Is it possible to remove hatred from politics?

by | May 10, 2012

“Criticism may not be agreeable, but it is necessary. It fulfills the same function as pain in the human body. It calls attention to an unhealthy state of things.” — Winston Churchill

You may or may not know that I am against the amendment to ban gay marriage in the state of North Carolina, my home state.

But I am also against the ugliness, insults and divisiveness that originates from both sides of issues like these. It is misplaced passion and unchecked anger. Neither of which do well to solve America’s deep bench of problems.

I have fallen victim to this misplaced passion and unchecked anger in my own political beliefs just as much as anyone else, so I am writing this to myself as well as all of you.

Here’s the thing.

It makes us feel good to strike out against those we disagree with, to shout out our message and shout down their worth.

But it holds the opposite effect of what most of us truly want to see as an outcome, and that is positive change.

To dismiss the argument against gay marriage as ignorance will not convince anyone to support it.

And to treat someone, whose lifestyle you disagree with, not as an equal, but as someone with fewer rights than you, will never serve as the beacon of humanity most of us would see this country return to.

The liberators of humanity that came before all of us and that have affected positive change that we all benefit from know this. They spoke in firm but measured voices, not with passion against people, but passion for people.






Marriage is a contract between two people.

It is sanctioned by religion and it is sanctioned by government. And has important roles in both of these institutions. As such, both institutions have the right to decide the rules that govern marriage, but not for the other. And all individuals have the right to decide on this issue. As we have all over the country.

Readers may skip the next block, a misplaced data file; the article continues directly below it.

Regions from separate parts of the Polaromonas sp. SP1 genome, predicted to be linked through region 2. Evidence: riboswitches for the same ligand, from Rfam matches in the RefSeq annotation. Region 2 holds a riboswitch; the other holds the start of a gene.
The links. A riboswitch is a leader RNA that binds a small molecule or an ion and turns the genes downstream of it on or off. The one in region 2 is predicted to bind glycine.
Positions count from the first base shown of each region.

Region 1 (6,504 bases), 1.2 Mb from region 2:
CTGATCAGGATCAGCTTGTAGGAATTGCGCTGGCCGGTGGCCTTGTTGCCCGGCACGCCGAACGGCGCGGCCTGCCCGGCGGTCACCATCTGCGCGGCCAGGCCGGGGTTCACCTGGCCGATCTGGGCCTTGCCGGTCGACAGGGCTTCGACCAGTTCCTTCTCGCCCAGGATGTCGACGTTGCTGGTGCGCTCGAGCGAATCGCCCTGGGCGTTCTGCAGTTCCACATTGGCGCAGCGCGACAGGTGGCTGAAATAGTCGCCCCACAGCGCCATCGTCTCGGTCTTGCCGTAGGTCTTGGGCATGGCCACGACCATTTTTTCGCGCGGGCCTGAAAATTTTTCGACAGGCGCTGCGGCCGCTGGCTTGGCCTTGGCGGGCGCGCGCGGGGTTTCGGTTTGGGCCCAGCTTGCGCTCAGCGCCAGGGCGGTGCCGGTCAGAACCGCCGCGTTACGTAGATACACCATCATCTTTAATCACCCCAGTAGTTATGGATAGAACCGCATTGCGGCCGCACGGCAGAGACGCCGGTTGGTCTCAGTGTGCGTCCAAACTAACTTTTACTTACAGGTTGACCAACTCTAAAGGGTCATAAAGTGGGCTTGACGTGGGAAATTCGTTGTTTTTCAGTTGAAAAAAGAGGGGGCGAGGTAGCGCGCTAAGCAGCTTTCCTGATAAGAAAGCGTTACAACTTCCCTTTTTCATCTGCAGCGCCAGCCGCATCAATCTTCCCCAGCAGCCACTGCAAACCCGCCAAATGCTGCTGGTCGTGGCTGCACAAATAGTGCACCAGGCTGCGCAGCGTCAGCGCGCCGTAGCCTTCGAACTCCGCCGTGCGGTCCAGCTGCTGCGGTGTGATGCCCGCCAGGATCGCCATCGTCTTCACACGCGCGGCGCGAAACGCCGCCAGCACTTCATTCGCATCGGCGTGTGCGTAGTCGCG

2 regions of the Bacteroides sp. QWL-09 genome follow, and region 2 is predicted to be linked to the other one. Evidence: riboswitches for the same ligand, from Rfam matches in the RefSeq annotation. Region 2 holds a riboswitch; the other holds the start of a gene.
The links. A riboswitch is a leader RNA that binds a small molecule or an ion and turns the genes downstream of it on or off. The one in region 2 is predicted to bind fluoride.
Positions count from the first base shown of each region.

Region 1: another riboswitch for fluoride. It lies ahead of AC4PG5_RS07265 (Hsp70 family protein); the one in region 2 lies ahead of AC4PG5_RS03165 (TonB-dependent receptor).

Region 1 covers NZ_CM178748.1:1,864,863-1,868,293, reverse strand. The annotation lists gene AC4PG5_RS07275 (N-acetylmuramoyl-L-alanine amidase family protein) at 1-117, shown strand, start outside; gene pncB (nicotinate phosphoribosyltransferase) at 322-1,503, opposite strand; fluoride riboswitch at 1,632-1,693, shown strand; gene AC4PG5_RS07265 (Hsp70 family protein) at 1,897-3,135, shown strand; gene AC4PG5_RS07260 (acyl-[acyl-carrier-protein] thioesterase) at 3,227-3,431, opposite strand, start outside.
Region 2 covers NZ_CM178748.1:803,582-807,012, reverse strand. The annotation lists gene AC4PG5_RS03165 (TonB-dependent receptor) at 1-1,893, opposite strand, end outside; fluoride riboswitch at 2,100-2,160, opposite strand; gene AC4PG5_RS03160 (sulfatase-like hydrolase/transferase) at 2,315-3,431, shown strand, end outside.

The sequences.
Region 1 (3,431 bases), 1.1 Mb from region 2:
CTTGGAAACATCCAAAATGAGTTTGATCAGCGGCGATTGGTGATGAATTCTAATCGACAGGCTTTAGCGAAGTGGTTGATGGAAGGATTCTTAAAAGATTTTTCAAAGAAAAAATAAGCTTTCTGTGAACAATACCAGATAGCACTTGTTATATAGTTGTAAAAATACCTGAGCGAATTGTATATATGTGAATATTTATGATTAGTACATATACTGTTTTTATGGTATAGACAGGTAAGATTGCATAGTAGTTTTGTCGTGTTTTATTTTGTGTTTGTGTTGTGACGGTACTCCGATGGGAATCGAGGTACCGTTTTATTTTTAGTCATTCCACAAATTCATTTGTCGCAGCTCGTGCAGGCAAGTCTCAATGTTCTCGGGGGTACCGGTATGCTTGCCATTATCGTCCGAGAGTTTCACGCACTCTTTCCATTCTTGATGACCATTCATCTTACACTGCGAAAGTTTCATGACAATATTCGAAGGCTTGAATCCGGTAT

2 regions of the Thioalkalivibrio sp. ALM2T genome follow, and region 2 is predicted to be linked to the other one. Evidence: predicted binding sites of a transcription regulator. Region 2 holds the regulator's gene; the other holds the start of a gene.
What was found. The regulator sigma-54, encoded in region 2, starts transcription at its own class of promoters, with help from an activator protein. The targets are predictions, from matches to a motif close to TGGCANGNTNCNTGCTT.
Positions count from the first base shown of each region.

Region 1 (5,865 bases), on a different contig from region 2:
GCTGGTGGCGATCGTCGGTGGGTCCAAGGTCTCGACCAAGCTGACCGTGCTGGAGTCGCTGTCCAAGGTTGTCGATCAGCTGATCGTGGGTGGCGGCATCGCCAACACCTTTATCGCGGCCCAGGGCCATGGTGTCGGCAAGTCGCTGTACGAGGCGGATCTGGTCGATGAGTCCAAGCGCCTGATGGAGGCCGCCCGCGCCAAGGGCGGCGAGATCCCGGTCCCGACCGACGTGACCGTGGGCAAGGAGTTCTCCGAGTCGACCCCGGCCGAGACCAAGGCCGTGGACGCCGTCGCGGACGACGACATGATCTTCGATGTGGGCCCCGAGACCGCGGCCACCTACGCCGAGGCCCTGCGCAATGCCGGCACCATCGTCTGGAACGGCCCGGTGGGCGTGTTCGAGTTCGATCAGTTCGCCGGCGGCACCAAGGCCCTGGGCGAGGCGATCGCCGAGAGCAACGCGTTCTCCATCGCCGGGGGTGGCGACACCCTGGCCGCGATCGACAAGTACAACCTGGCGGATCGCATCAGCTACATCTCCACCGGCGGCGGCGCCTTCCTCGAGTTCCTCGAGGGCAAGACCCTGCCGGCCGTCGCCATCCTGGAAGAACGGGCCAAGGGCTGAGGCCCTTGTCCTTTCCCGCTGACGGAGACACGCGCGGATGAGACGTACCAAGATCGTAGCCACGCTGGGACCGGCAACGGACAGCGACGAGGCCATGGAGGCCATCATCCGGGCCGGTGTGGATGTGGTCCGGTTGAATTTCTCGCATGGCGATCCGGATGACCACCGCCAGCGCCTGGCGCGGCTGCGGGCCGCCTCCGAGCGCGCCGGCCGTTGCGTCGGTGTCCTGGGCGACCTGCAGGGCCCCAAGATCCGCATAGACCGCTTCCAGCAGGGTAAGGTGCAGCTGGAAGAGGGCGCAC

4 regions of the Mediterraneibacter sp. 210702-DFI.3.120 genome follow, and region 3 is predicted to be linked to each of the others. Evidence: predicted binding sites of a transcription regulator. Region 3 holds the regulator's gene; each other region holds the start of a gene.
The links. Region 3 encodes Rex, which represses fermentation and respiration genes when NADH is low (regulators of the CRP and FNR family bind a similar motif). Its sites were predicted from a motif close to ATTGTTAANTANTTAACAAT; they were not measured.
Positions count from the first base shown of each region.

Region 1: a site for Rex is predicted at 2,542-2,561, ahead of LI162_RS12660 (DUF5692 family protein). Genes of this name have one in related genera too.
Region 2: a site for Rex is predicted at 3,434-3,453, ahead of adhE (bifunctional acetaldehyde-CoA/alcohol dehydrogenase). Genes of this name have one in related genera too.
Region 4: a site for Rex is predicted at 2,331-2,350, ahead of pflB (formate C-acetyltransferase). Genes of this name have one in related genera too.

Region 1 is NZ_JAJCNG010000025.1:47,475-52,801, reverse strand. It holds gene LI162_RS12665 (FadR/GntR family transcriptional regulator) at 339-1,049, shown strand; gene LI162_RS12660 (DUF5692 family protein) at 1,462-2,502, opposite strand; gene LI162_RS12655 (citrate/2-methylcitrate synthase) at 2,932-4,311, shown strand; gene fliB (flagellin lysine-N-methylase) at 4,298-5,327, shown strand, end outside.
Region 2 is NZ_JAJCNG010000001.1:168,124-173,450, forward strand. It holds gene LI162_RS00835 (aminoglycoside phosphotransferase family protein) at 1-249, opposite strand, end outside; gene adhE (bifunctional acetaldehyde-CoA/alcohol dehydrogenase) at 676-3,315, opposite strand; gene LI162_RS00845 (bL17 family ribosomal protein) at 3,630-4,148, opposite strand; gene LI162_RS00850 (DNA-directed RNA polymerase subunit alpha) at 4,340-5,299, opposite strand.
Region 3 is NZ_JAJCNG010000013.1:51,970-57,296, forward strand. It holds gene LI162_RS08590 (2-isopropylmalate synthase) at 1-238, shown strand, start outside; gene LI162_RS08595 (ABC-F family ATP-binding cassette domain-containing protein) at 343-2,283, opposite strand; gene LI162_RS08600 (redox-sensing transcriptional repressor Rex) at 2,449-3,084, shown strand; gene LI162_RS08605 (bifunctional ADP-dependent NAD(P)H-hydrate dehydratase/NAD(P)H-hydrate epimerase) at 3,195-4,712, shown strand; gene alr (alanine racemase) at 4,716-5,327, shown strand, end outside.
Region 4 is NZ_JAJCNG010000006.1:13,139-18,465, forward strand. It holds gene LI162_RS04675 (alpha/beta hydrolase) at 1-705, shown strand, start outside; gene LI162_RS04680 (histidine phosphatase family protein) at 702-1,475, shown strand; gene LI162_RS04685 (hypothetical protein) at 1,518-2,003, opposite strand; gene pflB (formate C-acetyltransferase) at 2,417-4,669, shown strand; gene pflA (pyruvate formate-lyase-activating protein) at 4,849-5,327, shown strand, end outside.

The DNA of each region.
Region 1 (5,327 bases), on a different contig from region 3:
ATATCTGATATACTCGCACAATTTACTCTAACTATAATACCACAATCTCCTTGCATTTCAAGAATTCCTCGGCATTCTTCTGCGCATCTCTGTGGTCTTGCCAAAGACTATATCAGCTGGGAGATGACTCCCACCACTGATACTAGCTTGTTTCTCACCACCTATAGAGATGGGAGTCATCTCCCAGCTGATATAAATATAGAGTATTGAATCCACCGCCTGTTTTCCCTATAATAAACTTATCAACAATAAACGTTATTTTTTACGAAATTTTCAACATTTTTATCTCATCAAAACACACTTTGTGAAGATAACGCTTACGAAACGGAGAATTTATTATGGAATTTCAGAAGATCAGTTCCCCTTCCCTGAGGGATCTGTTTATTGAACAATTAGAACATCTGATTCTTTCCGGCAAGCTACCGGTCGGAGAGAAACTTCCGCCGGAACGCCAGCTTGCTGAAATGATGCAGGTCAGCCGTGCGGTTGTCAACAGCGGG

Gay marriage has been voted on in states across the country more than any other issue in the past decade. States have decided for themselves. Lawmakers and judges have tried to govern according to what they believe is right. And the voting will likely continue for a decade or more until the supreme court or a constitutional amendment can decide with more (yet still potentially incomplete) finality.

I would ask all of us to consider the humanity of those we so often argue angrily against — and guide our energy, not with anger or disagreement, but instead in the direction of humanity.

In the direction of the benefit of your fellow man.

In the direction of love for all people.

Image source: Bigstock change starts with me





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